The Church of Saint Peter in Chains (San Pietro in Vincoli) is a 5th century minor basilica in Rome Italy. It is famed for being the home of Michelangelo’s statue of Moses and also the chains of St Peter. From the outside this basilica is not so impressive, but its relatively boring facade hides a wealth of amazing architecture and art inside. The church was built over earlier foundations between 432-440AD to house the chains that bound Saint Peter when he was imprisoned in Jerusalem. In the 5th century the Empress Euxodia, wife of Emperor Valentinian II, received them as a gift from her mother and donated them to the church and Pope Leo I. Legend states that when Leo compared the chains to those that were housed in the Mamertine Prison in Rome the chains miraculously fused together. These chains are on display under the main altar at San Pietro in Vincoli.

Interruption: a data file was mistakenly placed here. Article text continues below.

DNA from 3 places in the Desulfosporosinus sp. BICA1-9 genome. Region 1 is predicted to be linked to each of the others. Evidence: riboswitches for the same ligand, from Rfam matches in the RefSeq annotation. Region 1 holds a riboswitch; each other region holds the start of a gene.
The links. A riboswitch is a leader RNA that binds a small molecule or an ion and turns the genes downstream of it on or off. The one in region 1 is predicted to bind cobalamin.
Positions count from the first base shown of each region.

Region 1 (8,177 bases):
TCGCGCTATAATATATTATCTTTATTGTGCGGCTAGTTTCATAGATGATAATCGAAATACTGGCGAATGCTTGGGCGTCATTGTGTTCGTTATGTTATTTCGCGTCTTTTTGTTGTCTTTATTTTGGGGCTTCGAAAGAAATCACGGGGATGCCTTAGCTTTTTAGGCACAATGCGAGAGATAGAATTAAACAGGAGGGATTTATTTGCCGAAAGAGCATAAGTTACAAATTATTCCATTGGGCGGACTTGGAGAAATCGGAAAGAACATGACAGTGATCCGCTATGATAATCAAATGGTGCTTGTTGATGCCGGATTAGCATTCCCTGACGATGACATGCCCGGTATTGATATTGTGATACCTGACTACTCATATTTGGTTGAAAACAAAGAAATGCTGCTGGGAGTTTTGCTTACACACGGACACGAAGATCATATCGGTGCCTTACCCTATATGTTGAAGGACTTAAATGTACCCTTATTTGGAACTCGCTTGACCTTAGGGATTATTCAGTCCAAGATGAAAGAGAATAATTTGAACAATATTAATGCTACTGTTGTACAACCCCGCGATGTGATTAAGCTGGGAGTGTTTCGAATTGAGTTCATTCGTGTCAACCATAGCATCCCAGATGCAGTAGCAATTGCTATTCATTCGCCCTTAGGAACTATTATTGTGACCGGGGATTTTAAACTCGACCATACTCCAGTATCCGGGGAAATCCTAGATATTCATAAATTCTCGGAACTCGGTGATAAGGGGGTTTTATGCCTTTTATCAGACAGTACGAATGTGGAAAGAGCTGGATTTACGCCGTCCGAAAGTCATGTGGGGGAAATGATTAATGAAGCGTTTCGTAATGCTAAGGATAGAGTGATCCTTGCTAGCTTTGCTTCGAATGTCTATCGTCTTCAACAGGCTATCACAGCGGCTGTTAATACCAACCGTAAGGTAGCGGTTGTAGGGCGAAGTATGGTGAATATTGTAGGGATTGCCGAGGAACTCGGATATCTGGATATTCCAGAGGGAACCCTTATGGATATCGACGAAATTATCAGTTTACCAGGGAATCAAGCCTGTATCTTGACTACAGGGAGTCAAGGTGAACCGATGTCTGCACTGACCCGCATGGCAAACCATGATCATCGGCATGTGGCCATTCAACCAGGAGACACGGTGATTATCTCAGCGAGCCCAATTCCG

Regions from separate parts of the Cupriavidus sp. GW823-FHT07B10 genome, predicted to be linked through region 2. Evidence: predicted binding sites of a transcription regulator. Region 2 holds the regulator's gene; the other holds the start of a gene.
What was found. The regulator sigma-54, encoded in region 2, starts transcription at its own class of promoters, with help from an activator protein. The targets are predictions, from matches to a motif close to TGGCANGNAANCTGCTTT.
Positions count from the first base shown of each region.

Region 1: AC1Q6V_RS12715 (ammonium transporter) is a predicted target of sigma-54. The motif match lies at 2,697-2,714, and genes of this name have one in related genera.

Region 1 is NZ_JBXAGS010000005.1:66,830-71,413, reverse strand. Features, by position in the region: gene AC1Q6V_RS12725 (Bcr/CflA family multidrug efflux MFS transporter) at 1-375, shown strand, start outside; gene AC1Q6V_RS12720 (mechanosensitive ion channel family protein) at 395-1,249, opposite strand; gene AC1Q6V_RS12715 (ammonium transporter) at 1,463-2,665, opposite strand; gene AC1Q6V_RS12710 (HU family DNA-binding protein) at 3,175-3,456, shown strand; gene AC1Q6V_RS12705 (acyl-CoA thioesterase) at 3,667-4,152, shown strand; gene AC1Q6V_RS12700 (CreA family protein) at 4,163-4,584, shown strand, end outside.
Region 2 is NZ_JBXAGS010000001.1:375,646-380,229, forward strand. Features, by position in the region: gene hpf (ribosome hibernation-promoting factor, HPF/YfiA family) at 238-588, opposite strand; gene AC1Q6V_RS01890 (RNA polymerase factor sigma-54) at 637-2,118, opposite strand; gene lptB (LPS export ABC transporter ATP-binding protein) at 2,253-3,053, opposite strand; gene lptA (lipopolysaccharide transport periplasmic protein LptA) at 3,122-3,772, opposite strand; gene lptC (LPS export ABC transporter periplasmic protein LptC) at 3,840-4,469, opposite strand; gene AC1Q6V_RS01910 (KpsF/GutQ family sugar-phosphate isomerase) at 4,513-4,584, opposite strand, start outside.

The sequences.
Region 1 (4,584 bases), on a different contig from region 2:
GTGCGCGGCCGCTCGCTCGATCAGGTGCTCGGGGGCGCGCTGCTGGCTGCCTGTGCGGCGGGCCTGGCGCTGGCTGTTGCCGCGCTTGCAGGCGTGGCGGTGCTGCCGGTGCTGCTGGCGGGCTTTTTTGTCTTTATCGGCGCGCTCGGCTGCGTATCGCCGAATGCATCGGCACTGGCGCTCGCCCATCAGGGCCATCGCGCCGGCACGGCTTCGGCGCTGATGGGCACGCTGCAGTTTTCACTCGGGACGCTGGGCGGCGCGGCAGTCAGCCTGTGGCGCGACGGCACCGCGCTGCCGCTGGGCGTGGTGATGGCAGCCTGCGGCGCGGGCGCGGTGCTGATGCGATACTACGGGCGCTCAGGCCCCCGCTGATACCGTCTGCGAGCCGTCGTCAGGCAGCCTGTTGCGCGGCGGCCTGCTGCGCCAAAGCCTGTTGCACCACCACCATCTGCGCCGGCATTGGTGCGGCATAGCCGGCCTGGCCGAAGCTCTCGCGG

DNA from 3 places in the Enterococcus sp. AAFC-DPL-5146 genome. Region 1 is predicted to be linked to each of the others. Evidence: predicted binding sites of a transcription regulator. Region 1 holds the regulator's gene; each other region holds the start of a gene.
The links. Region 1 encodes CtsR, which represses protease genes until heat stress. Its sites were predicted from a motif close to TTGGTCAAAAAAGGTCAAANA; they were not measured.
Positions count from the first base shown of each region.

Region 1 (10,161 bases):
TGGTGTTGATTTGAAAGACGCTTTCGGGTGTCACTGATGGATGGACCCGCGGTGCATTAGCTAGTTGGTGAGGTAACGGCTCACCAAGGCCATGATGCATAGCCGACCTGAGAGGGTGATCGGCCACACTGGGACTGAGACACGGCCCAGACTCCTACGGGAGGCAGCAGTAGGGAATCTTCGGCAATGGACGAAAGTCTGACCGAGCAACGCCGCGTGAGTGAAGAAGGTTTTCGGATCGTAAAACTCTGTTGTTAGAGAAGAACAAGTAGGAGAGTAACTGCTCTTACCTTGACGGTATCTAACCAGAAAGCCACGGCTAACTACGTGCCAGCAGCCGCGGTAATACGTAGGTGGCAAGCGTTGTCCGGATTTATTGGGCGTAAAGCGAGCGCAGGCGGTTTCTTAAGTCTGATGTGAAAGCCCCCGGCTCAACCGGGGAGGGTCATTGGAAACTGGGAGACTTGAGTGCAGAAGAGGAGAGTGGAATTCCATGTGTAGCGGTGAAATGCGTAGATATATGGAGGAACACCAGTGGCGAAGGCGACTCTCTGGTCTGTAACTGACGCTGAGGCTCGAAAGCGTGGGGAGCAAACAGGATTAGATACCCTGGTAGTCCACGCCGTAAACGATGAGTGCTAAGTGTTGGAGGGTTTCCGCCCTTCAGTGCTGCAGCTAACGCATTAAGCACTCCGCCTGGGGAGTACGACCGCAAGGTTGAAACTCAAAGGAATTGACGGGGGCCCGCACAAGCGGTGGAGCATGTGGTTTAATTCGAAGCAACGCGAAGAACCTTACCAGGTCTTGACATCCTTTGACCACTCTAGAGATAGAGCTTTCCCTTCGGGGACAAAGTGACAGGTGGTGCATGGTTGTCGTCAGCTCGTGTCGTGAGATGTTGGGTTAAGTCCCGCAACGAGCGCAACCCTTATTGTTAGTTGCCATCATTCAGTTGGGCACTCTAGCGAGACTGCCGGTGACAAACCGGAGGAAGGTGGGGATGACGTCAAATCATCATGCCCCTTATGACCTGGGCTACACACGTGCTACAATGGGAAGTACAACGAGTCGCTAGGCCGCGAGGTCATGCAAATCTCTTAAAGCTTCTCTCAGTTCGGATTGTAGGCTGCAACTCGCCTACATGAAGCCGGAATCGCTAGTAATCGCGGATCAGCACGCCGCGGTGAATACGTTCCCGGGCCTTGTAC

Michelangelo’s Moses, which was completed in 1515, was originally intended to be part of a larger free standing funeral monument for Pope Julius II, however the monument was never fully completed as Michelangelo was busy with the Sistine Chapel, however students of Michelangelo completed the surrounding statues. The statue of Moses is interesting as he is depicted with horns which are meant to connote ‘the radiance of the lord’. I found the amount of memento mori within this basilica fascinating, the tomb of Cardinal Cinzio Passer Aldobrandini that is decorated with a large skeletal representation of death being the real stand out monument. The beautiful ceiling fresco was painted by Giovanni Battista Parodi in 1706.
GPS: 41.89368, 12.49306